Disinformation in the Middle East

Katarzyna Grzegorek's picture
Type: 
Call for Papers
Date: 
December 1, 2020
Subject Fields: 
Arabic History / Studies, Communication, Digital Humanities, Library and Information Science, Middle East History / Studies

Call for papers: Disinformation in the Middle East

De Gruyter’s Open Information Science journal has a call for papers for a special issue on disinformation in the Middle East.

Similar to other regions around the world, the Middle East has witnessed the widespread of misinformation in relation to different issues like politics, health, and armed conflicts. This is, indeed, not a recent phenomenon as the region has been plagued by infodemics for many decades. For example, disinformation campaigns were used by the US and other countries to assist in the wars on Iraq in 1990 and 2003. Also, the Syrian conflict provides ample evidence on the use of disinformation around attacks targeting innocent civilians to further the strategic interests of the Russian and Syrian governments.  Recent reports and data releases by Facebook and Twitter show that there are several systematic and coordinated activities that occur in the Middle East in order to support regional players like Saudi Arabia and the UAE in enhancing their political influence in the region.

There is a need to study infodemics in some specific geographical contexts like the Middle East due to the evolving nature of this phenomenon, and this special issue is focused on the examination of recent case studies involving the spread of misinformation and disinformation. We welcome studies that are focused on the empirical investigation of infodemics targeting the Middle East and/or originating from the region. Special topics of interests include but are not limited to the following:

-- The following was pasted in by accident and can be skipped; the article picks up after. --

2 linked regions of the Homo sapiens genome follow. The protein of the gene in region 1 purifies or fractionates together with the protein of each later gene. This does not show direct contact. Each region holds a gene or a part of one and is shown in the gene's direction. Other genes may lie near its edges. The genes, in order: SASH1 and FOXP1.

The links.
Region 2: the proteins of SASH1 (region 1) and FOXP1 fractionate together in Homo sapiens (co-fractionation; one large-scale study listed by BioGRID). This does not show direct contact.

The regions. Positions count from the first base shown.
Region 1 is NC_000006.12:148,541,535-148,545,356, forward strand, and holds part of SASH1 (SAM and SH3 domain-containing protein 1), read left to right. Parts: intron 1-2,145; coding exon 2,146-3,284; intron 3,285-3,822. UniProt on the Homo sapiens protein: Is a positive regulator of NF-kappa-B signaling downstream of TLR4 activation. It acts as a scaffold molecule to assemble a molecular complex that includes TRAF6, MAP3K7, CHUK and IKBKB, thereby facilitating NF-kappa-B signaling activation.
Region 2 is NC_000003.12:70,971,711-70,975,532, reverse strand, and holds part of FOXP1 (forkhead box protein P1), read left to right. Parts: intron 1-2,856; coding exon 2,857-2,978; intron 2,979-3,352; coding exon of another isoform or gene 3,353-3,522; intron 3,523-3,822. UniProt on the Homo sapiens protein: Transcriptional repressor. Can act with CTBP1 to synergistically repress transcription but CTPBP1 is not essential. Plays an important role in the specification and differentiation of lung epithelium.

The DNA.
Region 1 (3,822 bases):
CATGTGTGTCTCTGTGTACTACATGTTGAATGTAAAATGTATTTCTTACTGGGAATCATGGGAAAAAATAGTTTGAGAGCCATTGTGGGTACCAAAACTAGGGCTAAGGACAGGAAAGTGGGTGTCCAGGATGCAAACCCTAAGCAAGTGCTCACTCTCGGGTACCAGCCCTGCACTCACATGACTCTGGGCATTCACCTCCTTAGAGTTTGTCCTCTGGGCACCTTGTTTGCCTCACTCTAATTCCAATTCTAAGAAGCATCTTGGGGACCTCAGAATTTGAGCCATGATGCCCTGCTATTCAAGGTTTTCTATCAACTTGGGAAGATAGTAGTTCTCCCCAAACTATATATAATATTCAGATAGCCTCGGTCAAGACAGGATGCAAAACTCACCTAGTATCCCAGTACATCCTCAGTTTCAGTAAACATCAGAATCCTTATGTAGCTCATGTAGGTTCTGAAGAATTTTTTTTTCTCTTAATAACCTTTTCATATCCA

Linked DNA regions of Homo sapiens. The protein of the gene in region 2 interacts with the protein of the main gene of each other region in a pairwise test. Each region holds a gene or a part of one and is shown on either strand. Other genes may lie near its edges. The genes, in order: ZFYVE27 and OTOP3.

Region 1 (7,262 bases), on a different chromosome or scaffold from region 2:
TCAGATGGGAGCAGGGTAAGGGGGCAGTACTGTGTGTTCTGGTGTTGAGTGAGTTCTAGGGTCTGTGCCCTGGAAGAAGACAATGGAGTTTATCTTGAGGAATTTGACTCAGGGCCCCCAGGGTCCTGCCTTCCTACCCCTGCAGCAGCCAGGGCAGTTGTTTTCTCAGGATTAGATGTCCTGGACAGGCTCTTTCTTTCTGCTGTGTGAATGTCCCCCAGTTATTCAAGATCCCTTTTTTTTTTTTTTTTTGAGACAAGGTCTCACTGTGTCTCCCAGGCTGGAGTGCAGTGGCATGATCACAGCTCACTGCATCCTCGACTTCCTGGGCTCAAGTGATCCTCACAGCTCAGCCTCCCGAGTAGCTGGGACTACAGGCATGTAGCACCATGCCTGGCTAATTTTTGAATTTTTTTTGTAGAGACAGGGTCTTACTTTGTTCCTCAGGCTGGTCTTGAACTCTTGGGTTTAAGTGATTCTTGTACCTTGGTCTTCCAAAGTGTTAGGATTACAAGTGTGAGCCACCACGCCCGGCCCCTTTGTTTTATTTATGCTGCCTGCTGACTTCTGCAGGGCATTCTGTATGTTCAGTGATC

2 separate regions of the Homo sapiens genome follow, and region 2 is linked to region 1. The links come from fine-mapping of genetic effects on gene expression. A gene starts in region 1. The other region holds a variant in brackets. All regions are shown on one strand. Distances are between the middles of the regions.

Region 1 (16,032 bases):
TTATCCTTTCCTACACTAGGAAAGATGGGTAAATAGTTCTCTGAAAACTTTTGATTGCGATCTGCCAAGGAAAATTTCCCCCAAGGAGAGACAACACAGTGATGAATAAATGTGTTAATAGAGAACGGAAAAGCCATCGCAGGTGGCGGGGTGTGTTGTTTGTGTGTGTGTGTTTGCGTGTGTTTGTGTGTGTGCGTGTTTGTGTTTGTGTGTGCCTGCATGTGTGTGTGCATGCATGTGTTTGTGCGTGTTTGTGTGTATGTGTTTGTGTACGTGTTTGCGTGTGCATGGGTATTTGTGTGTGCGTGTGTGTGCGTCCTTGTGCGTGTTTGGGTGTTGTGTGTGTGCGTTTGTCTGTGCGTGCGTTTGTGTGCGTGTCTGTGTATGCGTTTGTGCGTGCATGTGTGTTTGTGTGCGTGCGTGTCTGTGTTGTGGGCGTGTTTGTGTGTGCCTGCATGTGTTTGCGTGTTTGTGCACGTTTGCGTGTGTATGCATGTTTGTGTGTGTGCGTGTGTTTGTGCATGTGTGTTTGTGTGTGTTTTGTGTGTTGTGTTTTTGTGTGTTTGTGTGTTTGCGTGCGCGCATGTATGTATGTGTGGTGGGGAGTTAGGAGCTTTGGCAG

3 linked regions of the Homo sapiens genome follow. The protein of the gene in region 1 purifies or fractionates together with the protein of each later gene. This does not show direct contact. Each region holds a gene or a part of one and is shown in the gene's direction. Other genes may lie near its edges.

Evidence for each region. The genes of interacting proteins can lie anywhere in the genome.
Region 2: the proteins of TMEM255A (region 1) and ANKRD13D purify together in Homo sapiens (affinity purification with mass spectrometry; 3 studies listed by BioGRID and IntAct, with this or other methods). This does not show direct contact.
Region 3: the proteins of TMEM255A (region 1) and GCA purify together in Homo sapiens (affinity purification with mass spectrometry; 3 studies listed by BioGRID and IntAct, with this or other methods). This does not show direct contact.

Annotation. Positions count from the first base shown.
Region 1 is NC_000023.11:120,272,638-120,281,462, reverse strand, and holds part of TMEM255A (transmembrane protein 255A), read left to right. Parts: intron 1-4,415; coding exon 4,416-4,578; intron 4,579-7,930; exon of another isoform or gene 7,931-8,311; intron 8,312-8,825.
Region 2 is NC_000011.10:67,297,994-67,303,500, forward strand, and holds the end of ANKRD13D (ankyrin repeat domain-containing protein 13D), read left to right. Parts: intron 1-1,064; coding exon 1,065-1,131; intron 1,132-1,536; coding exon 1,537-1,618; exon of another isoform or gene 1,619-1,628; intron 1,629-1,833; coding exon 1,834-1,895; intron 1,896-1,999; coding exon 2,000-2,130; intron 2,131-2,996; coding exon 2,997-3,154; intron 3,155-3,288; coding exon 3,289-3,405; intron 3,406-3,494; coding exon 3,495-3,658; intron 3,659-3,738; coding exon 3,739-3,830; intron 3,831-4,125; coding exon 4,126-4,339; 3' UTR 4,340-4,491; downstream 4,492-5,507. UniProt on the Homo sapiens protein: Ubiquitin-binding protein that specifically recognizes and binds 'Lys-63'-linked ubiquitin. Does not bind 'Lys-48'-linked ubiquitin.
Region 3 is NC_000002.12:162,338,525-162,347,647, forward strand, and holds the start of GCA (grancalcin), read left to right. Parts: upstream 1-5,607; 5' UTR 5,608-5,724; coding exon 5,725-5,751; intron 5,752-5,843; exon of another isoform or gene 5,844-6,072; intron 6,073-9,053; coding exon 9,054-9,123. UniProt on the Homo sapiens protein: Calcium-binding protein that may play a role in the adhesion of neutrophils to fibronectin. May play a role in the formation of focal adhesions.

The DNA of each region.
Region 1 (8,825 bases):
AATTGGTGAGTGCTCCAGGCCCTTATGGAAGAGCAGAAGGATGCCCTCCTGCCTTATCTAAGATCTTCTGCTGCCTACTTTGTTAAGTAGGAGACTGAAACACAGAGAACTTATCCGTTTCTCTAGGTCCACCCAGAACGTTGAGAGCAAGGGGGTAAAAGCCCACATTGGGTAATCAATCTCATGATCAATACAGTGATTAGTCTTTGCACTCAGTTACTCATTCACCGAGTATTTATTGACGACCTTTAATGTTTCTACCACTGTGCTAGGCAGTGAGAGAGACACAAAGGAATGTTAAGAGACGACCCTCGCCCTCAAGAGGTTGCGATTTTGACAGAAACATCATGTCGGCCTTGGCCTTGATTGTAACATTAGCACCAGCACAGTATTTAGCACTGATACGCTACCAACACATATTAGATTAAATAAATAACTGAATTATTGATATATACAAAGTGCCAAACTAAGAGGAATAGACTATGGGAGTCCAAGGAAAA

• The social media use of political trolls by Middle Eastern governments, political parties or their affiliates. The trolling Twitter campaign faced by Jamal Khashoggi before his gruesome killing is one example.
  • The politicization of fact checking practices in the Middle East as the majority are run by governments. Also, the tremendous challenges independent fact checkers face in curbing the spread and threat of misinformation.
  • The use of political bots and deep fakes to spread misinformation about political opponents.
  • Media literacy efforts to inform and educate Middle Eastern audiences about misinformation.
  • Mobile apps’ use in spreading disinformation in the region like Telegram, WhatsApp, and Viber.

The topics above are not exhaustive, so we welcome other studies that are related to this special issue. We also welcome all research approaches including qualitative and quantitative methods. If interested, please send no later than September 15 2020 an abstract of 500 words and a short biography of the author(s) to the following email address: aalrawi@sfu.ca. If the abstract is accepted, we will invite you to submit your full paper for peer-review. The abstract acceptance does not guarantee that the full paper will be published in the special issue as all studies will undergo a thorough peer-review process.

Submission deadlines:

Abstract – September 15, 2020
Full paper – December 1, 2020

Contact Info: 

Ahmed Al-Rawi, aalrawi@sfu.ca

Katarzyna Grzegorek, katarzyna.grzegorek@degruyter.com